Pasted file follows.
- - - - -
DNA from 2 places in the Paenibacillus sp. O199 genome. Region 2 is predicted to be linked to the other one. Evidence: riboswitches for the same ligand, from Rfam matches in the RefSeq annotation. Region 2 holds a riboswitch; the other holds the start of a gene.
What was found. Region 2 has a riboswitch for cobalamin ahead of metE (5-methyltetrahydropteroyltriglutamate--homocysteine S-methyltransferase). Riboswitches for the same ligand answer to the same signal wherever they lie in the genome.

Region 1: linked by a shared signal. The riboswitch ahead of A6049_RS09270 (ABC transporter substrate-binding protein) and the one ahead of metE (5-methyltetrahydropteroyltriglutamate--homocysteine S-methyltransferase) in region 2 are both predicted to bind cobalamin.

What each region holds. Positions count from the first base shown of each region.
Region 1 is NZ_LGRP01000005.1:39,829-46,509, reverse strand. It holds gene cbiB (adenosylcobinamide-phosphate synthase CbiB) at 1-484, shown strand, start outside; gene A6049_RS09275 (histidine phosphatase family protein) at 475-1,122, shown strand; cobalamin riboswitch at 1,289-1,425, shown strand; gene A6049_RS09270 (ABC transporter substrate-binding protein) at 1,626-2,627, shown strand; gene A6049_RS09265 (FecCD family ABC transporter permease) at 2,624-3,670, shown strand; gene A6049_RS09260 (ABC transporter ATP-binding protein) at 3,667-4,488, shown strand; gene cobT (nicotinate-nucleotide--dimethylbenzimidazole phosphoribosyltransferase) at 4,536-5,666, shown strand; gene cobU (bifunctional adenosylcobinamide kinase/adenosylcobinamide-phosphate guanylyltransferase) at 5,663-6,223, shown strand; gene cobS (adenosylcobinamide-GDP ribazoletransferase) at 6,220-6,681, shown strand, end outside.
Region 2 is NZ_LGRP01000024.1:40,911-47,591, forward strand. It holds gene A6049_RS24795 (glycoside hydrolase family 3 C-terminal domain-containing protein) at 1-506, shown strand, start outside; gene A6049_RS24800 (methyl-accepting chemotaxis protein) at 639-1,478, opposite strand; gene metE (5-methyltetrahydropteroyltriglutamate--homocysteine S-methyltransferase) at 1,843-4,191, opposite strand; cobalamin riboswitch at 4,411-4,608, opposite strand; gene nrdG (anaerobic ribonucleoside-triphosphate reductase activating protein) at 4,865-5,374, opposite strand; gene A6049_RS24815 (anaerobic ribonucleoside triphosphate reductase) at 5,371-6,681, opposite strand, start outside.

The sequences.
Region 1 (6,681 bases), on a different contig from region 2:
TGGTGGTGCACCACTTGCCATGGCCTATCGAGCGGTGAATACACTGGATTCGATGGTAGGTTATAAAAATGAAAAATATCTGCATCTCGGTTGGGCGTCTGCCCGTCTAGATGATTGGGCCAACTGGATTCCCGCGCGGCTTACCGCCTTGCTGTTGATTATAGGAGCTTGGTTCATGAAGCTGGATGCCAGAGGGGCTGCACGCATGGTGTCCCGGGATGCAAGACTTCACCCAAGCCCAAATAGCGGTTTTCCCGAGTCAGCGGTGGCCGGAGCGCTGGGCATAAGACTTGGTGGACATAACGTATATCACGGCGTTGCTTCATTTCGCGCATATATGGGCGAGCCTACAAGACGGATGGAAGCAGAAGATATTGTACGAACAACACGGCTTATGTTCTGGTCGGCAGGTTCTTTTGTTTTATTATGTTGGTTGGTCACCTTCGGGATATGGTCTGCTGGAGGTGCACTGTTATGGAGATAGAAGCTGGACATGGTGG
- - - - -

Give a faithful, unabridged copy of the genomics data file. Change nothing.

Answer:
DNA from 2 places in the Paenibacillus sp. O199 genome. Region 2 is predicted to be linked to the other one. Evidence: riboswitches for the same ligand, from Rfam matches in the RefSeq annotation. Region 2 holds a riboswitch; the other holds the start of a gene.
What was found. Region 2 has a riboswitch for cobalamin ahead of metE (5-methyltetrahydropteroyltriglutamate--homocysteine S-methyltransferase). Riboswitches for the same ligand answer to the same signal wherever they lie in the genome.

Region 1: linked by a shared signal. The riboswitch ahead of A6049_RS09270 (ABC transporter substrate-binding protein) and the one ahead of metE (5-methyltetrahydropteroyltriglutamate--homocysteine S-methyltransferase) in region 2 are both predicted to bind cobalamin.

What each region holds. Positions count from the first base shown of each region.
Region 1 is NZ_LGRP01000005.1:39,829-46,509, reverse strand. It holds gene cbiB (adenosylcobinamide-phosphate synthase CbiB) at 1-484, shown strand, start outside; gene A6049_RS09275 (histidine phosphatase family protein) at 475-1,122, shown strand; cobalamin riboswitch at 1,289-1,425, shown strand; gene A6049_RS09270 (ABC transporter substrate-binding protein) at 1,626-2,627, shown strand; gene A6049_RS09265 (FecCD family ABC transporter permease) at 2,624-3,670, shown strand; gene A6049_RS09260 (ABC transporter ATP-binding protein) at 3,667-4,488, shown strand; gene cobT (nicotinate-nucleotide--dimethylbenzimidazole phosphoribosyltransferase) at 4,536-5,666, shown strand; gene cobU (bifunctional adenosylcobinamide kinase/adenosylcobinamide-phosphate guanylyltransferase) at 5,663-6,223, shown strand; gene cobS (adenosylcobinamide-GDP ribazoletransferase) at 6,220-6,681, shown strand, end outside.
Region 2 is NZ_LGRP01000024.1:40,911-47,591, forward strand. It holds gene A6049_RS24795 (glycoside hydrolase family 3 C-terminal domain-containing protein) at 1-506, shown strand, start outside; gene A6049_RS24800 (methyl-accepting chemotaxis protein) at 639-1,478, opposite strand; gene metE (5-methyltetrahydropteroyltriglutamate--homocysteine S-methyltransferase) at 1,843-4,191, opposite strand; cobalamin riboswitch at 4,411-4,608, opposite strand; gene nrdG (anaerobic ribonucleoside-triphosphate reductase activating protein) at 4,865-5,374, opposite strand; gene A6049_RS24815 (anaerobic ribonucleoside triphosphate reductase) at 5,371-6,681, opposite strand, start outside.

The sequences.
Region 1 (6,681 bases), on a different contig from region 2:
TGGTGGTGCACCACTTGCCATGGCCTATCGAGCGGTGAATACACTGGATTCGATGGTAGGTTATAAAAATGAAAAATATCTGCATCTCGGTTGGGCGTCTGCCCGTCTAGATGATTGGGCCAACTGGATTCCCGCGCGGCTTACCGCCTTGCTGTTGATTATAGGAGCTTGGTTCATGAAGCTGGATGCCAGAGGGGCTGCACGCATGGTGTCCCGGGATGCAAGACTTCACCCAAGCCCAAATAGCGGTTTTCCCGAGTCAGCGGTGGCCGGAGCGCTGGGCATAAGACTTGGTGGACATAACGTATATCACGGCGTTGCTTCATTTCGCGCATATATGGGCGAGCCTACAAGACGGATGGAAGCAGAAGATATTGTACGAACAACACGGCTTATGTTCTGGTCGGCAGGTTCTTTTGTTTTATTATGTTGGTTGGTCACCTTCGGGATATGGTCTGCTGGAGGTGCACTGTTATGGAGATAGAAGCTGGACATGGTGG